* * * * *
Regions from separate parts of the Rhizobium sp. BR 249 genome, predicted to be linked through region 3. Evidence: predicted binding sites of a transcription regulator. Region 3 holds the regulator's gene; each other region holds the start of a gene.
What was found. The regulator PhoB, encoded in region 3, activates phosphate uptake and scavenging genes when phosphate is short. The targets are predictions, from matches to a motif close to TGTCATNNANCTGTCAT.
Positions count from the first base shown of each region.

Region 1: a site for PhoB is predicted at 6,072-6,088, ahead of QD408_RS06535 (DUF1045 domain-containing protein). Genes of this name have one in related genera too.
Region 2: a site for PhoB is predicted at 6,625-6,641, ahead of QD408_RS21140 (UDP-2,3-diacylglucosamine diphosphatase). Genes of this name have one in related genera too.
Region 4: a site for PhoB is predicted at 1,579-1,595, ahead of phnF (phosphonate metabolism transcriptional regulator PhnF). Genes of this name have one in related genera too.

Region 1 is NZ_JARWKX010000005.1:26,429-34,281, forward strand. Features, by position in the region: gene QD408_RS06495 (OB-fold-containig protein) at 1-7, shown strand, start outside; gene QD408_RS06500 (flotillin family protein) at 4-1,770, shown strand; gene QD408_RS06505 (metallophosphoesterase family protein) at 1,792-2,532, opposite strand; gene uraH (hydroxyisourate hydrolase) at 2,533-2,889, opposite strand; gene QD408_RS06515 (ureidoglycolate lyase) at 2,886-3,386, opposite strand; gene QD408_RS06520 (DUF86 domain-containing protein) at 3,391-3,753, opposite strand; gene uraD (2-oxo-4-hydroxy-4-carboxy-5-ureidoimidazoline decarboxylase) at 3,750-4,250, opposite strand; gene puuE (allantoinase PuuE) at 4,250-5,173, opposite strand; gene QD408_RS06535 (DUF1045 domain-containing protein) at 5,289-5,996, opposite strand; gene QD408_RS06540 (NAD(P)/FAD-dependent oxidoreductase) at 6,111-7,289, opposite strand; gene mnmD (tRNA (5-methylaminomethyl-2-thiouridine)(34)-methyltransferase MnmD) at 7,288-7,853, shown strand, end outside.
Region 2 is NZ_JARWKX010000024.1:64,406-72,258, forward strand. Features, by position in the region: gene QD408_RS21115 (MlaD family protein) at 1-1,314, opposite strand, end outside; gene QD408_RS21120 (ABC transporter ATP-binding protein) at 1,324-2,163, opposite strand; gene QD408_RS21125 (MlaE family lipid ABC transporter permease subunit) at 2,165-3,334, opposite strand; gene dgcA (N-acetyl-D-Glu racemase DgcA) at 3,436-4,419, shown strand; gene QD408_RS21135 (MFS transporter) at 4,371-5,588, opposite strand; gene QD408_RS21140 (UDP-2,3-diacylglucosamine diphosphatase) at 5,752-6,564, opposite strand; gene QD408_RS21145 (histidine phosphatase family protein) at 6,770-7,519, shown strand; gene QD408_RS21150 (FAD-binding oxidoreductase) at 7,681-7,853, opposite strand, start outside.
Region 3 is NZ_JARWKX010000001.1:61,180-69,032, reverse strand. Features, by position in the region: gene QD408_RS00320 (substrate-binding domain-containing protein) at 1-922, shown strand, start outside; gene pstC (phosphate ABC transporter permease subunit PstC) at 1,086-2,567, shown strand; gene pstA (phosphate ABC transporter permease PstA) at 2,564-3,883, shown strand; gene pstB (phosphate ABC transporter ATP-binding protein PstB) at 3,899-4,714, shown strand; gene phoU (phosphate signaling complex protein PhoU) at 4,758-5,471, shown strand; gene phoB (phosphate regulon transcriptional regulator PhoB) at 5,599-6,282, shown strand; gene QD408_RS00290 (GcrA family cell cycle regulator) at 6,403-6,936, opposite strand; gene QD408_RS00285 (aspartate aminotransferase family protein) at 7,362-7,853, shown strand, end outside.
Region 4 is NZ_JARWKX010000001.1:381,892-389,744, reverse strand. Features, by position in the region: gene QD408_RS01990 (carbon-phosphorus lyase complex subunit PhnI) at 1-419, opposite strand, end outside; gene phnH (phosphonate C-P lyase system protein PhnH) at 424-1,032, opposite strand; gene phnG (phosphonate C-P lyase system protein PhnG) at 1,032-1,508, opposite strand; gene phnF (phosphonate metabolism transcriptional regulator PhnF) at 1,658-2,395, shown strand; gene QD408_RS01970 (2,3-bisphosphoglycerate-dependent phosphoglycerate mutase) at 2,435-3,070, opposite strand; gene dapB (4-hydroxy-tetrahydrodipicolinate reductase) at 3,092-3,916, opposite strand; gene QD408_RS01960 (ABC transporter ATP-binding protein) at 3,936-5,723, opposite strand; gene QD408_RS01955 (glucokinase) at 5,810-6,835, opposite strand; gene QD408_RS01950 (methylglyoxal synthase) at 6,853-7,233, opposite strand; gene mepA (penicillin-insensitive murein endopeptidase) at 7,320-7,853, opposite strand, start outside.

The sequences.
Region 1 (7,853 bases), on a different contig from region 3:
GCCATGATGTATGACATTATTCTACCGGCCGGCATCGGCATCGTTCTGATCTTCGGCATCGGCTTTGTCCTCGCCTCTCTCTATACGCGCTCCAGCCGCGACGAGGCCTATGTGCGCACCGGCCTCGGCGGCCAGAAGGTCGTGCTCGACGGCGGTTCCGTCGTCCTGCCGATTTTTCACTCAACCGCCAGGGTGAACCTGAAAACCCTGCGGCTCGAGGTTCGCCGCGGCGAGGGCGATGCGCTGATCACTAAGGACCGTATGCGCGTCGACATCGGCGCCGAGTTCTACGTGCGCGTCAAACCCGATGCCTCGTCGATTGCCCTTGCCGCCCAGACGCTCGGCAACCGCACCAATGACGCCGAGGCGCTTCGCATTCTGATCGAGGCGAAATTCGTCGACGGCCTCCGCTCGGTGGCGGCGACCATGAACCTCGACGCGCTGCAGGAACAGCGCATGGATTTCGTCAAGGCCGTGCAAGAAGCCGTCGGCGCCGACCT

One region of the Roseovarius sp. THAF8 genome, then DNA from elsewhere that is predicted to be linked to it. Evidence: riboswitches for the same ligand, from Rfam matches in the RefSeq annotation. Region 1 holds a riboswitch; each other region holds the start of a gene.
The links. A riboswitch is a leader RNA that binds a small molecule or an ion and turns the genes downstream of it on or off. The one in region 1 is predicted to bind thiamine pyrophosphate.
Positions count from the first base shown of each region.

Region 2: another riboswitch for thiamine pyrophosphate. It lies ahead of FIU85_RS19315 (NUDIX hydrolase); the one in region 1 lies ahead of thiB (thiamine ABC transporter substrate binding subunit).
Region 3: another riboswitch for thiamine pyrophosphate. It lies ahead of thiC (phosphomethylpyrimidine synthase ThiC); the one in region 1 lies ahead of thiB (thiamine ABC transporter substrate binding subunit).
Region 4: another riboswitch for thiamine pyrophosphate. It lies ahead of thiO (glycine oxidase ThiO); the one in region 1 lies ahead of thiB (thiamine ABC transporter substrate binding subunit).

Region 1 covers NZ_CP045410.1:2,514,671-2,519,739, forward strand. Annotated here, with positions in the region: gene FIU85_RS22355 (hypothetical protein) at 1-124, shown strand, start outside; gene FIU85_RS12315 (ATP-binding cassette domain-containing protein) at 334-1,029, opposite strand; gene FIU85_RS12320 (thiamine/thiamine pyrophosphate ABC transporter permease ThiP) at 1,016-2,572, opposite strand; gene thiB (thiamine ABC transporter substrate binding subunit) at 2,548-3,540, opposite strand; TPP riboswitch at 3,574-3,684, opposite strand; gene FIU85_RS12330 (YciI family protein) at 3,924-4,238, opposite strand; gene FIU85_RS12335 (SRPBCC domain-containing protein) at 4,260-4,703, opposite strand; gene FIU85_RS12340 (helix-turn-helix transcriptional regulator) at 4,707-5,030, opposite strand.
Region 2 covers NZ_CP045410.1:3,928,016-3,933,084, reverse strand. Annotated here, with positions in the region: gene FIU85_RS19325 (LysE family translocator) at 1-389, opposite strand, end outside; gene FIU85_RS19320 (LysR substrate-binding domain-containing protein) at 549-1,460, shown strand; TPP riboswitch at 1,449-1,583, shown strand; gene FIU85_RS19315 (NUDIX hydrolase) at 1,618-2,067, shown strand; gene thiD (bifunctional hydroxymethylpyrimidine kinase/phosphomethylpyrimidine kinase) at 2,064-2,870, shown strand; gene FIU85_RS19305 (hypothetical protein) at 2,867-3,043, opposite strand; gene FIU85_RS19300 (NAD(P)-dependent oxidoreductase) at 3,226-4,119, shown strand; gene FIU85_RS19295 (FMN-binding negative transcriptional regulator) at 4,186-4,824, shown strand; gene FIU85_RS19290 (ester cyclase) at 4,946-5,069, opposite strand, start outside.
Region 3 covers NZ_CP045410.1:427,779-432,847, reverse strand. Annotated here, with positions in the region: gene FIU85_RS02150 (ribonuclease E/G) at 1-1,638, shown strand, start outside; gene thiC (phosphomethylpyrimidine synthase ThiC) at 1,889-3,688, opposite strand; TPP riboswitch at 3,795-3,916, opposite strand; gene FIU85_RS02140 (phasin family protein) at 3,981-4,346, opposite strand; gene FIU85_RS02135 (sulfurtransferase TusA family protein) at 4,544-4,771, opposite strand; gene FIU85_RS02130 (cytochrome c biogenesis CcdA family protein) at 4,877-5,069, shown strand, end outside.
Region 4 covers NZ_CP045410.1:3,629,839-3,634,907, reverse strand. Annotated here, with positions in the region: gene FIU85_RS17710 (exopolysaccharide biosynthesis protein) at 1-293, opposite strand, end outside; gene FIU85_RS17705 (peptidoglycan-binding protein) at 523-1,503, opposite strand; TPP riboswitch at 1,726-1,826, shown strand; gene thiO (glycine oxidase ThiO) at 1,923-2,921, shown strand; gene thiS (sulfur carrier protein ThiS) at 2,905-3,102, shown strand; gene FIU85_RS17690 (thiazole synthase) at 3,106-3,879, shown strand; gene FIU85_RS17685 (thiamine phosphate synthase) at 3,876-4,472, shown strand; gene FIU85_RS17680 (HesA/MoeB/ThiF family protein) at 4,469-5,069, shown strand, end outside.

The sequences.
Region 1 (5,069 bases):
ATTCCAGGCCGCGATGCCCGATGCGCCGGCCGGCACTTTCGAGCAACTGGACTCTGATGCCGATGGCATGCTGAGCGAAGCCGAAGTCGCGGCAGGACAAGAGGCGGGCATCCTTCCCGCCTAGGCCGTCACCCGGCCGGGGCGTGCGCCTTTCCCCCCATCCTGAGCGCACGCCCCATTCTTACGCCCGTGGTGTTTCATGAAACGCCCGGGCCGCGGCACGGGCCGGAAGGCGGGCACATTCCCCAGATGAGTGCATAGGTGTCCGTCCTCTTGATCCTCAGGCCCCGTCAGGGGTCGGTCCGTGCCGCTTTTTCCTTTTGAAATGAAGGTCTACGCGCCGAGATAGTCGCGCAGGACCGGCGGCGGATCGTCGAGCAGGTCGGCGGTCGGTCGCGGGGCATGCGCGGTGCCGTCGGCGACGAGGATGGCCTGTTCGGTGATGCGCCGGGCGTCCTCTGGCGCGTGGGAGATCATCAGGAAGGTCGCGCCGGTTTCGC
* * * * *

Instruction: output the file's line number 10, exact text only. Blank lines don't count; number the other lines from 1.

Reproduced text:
Region 4 is NZ_JARWKX010000001.1:381,892-389,744, reverse strand. Features, by position in the region: gene QD408_RS01990 (carbon-phosphorus lyase complex subunit PhnI) at 1-419, opposite strand, end outside; gene phnH (phosphonate C-P lyase system protein PhnH) at 424-1,032, opposite strand; gene phnG (phosphonate C-P lyase system protein PhnG) at 1,032-1,508, opposite strand; gene phnF (phosphonate metabolism transcriptional regulator PhnF) at 1,658-2,395, shown strand; gene QD408_RS01970 (2,3-bisphosphoglycerate-dependent phosphoglycerate mutase) at 2,435-3,070, opposite strand; gene dapB (4-hydroxy-tetrahydrodipicolinate reductase) at 3,092-3,916, opposite strand; gene QD408_RS01960 (ABC transporter ATP-binding protein) at 3,936-5,723, opposite strand; gene QD408_RS01955 (glucokinase) at 5,810-6,835, opposite strand; gene QD408_RS01950 (methylglyoxal synthase) at 6,853-7,233, opposite strand; gene mepA (penicillin-insensitive murein endopeptidase) at 7,320-7,853, opposite strand, start outside.